2 English muffins
4 slices of smoked salmon (we used gravlax)
Chives or dill, for garnish
Splash of vinegar (for poaching)
from food.com - don't know if this is the original source
makes approximately 1 cup
3 egg yolks
1 cup (250 mL) plain yogurt
2 tsp (10 mL) lemon juice
1/2 tsp (2 mL) Celtic sea salt
1/2 tsp (2 mL) Dijon mustard
1 Tbsp (15 mL) dill chopped (or dried)
[optional: 1 Tsp arrowroot powder]
In a double boiler whisk eggs, yogurt and lemon juice.
Cook uncovered, stirring regularly with a spatula, for about 15 minutes or until thickened. If a thicker consistency is desired, mix one teaspoon arrowroot powder with one tablespoon water and add to mixture.
Remove from heat and stir in mustard, dill, salt and pepper.
Bring 2–3 inches of water to a simmer in a medium saucepan.
Add salt and a splash of vinegar (any kind will do, from what I hear).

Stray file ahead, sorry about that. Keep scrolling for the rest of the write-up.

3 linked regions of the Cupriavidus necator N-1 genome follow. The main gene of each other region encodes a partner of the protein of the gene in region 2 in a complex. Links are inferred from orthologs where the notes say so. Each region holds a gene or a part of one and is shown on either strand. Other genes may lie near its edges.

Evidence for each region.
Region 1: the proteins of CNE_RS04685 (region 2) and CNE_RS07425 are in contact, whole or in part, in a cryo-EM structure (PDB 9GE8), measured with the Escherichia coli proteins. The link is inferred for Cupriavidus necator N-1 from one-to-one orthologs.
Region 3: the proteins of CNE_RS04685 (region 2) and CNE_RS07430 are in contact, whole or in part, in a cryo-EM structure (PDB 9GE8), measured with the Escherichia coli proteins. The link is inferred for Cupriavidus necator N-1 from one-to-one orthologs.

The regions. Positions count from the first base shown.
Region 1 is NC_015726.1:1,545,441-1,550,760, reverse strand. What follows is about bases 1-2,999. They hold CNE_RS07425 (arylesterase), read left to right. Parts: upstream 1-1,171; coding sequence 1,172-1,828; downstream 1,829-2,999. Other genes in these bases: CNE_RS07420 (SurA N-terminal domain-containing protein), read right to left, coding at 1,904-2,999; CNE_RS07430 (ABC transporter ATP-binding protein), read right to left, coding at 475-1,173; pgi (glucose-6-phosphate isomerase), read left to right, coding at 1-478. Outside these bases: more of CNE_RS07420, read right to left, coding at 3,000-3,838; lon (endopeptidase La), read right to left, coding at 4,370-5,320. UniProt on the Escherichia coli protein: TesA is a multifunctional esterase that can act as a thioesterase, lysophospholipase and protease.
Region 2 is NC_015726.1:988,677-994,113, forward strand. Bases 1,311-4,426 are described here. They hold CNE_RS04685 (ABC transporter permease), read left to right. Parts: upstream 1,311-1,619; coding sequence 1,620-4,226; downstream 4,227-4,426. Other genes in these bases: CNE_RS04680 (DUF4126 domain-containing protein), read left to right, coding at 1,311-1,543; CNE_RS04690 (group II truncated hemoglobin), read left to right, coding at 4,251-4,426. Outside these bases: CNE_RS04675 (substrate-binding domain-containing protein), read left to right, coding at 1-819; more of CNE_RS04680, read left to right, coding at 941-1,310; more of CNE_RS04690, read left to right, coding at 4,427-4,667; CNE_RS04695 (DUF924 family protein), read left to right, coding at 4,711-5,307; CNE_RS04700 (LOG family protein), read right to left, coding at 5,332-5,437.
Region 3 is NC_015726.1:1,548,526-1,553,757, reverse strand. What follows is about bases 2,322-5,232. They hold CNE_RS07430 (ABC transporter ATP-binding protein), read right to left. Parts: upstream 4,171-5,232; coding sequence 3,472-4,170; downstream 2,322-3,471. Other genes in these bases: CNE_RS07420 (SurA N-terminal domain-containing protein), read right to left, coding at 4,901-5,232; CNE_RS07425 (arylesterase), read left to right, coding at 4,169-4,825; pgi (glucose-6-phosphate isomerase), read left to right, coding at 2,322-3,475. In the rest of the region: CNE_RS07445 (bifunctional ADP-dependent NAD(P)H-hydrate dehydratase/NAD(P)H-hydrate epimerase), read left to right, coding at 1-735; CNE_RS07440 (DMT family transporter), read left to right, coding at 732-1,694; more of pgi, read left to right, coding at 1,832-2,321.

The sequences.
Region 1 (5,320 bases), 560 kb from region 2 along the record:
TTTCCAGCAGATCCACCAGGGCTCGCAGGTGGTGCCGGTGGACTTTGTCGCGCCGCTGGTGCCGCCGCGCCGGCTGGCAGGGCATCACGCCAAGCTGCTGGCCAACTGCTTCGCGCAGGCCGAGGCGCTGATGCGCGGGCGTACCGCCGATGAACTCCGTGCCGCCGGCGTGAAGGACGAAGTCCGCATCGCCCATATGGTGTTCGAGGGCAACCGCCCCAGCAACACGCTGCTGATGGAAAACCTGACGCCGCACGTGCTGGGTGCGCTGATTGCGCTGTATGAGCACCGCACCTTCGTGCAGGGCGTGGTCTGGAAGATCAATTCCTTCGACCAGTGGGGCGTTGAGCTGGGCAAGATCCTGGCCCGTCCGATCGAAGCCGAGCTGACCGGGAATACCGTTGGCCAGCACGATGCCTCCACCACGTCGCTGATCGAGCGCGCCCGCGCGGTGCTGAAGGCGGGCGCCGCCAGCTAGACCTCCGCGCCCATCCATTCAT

Crack eggs directly into the very gently simmering water (or crack first into a bowl and gently drop into the water), making sure they’re separated. Cook for 3 minutes for a viscous but still runny yolk.
While waiting for the eggs, toast your English muffins.
Top each half of English muffin with a piece of smoked salmon. Remove the eggs with a slotted spoon, draining well, and place on top of the salmon. Top with Hollandaise and chopped chives or dill, and enjoy!
ShakshukaServes 4 to 6
1/4 cup olive oil
5 Anaheim chiles or 3 jalapeños, stemmed, seeded, and finely chopped
1 small yellow onion, chopped
5 cloves garlic, crushed then sliced
1 teaspoon ground cumin
1 tablespoon paprika
1 28-ounce can whole peeled tomatoes, undrained